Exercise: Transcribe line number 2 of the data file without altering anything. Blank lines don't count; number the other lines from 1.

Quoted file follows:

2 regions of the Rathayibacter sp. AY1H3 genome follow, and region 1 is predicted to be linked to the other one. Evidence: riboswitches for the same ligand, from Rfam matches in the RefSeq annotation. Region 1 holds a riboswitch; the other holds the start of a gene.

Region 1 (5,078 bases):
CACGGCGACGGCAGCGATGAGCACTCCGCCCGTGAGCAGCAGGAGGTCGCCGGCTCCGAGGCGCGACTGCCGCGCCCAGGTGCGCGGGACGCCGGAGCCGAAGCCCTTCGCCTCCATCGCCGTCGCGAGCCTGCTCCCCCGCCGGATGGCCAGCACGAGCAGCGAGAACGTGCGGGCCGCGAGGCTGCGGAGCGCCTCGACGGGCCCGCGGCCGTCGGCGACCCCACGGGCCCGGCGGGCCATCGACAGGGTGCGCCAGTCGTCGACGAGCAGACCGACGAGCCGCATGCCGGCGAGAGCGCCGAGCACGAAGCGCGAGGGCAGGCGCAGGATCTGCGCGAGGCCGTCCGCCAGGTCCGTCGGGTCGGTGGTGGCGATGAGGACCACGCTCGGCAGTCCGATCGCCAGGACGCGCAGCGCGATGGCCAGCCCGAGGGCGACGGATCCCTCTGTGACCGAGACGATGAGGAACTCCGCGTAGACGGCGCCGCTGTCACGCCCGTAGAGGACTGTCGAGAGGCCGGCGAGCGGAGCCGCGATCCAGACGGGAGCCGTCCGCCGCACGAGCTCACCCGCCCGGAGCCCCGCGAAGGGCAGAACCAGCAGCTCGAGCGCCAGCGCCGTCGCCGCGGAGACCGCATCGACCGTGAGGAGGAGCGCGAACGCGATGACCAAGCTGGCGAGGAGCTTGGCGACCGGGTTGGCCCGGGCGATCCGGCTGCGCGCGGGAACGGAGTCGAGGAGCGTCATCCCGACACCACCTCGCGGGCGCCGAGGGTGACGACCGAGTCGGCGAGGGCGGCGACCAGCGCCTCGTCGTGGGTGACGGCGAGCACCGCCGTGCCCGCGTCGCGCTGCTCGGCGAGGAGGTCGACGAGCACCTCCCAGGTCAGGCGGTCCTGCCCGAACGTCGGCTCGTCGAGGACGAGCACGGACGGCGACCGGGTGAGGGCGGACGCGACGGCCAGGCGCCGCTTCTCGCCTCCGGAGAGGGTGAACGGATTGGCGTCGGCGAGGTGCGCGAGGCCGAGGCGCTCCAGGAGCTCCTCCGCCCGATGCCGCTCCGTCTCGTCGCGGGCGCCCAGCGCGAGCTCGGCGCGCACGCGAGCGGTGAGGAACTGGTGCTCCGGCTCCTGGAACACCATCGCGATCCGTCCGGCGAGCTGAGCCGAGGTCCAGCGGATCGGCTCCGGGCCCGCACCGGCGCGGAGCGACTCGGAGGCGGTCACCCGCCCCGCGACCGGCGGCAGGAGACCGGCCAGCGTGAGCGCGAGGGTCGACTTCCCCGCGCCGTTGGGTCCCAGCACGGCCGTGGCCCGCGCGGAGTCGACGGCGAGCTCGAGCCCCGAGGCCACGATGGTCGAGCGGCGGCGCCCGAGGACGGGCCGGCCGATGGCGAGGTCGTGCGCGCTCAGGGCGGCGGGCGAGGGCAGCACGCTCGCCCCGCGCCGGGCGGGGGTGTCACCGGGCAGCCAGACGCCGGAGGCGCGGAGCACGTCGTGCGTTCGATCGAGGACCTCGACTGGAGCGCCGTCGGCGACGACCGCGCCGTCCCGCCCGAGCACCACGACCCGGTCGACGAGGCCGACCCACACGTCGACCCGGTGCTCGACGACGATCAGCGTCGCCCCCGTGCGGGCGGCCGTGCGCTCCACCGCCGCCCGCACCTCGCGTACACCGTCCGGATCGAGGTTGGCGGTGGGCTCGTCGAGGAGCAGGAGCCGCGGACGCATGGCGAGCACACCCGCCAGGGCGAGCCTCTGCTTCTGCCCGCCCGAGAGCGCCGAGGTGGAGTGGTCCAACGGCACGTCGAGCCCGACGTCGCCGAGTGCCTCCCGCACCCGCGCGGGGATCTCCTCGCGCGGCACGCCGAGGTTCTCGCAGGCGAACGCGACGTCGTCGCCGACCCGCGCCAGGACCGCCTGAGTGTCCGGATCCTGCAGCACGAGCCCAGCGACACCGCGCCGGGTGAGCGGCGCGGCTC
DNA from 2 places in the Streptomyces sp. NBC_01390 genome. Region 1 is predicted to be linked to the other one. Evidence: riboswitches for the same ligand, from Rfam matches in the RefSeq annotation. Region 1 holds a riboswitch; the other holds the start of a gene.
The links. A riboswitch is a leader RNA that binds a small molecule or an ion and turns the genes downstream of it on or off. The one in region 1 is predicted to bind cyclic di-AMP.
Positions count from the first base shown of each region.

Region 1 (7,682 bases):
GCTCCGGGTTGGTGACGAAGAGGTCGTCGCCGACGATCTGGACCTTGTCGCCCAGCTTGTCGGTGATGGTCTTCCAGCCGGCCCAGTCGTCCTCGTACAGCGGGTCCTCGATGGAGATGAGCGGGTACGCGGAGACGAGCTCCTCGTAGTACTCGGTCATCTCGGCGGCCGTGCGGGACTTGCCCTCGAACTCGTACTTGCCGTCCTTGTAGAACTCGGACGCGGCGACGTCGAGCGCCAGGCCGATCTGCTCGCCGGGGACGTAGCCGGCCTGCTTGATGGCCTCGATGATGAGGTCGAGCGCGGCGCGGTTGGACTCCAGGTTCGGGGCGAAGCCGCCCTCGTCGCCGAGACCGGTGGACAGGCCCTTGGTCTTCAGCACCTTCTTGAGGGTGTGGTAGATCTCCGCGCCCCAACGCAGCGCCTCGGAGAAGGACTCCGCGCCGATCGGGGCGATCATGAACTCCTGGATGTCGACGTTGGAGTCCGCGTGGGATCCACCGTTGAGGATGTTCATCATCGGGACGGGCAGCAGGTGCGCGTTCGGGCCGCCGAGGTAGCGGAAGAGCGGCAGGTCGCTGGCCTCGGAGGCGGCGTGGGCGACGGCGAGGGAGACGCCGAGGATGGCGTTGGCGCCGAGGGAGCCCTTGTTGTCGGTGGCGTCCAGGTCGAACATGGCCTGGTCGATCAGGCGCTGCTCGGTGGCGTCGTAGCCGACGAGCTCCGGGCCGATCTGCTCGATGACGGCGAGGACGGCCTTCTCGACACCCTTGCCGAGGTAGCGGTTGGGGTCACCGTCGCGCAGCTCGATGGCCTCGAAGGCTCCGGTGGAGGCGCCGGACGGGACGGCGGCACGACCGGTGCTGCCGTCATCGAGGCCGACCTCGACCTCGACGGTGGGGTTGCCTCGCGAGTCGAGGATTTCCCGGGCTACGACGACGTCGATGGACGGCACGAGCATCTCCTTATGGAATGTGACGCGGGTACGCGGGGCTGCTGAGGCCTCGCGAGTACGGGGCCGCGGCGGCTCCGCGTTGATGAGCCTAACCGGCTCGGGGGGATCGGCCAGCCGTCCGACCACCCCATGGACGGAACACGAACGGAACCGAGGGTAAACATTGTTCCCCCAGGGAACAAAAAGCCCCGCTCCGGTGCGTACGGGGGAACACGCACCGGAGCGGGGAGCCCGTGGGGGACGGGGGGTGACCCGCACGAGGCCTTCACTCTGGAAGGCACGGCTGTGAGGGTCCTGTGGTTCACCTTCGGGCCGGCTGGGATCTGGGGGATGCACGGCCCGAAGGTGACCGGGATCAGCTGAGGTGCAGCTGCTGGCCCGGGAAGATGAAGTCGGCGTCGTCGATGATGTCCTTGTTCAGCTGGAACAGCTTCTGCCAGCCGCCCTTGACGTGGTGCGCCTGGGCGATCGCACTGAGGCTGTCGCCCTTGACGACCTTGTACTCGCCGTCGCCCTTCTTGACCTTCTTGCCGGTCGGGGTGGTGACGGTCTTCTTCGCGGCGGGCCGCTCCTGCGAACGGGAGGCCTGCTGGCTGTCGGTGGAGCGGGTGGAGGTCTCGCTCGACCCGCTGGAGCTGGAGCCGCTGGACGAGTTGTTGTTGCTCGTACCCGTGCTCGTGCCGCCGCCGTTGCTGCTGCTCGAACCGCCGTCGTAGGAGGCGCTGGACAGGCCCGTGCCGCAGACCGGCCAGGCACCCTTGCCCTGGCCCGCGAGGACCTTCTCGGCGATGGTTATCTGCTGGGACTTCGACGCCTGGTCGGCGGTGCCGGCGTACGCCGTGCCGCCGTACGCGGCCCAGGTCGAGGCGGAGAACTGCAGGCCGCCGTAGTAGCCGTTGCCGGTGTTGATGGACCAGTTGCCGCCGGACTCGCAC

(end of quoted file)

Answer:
Region 1 (5,078 bases):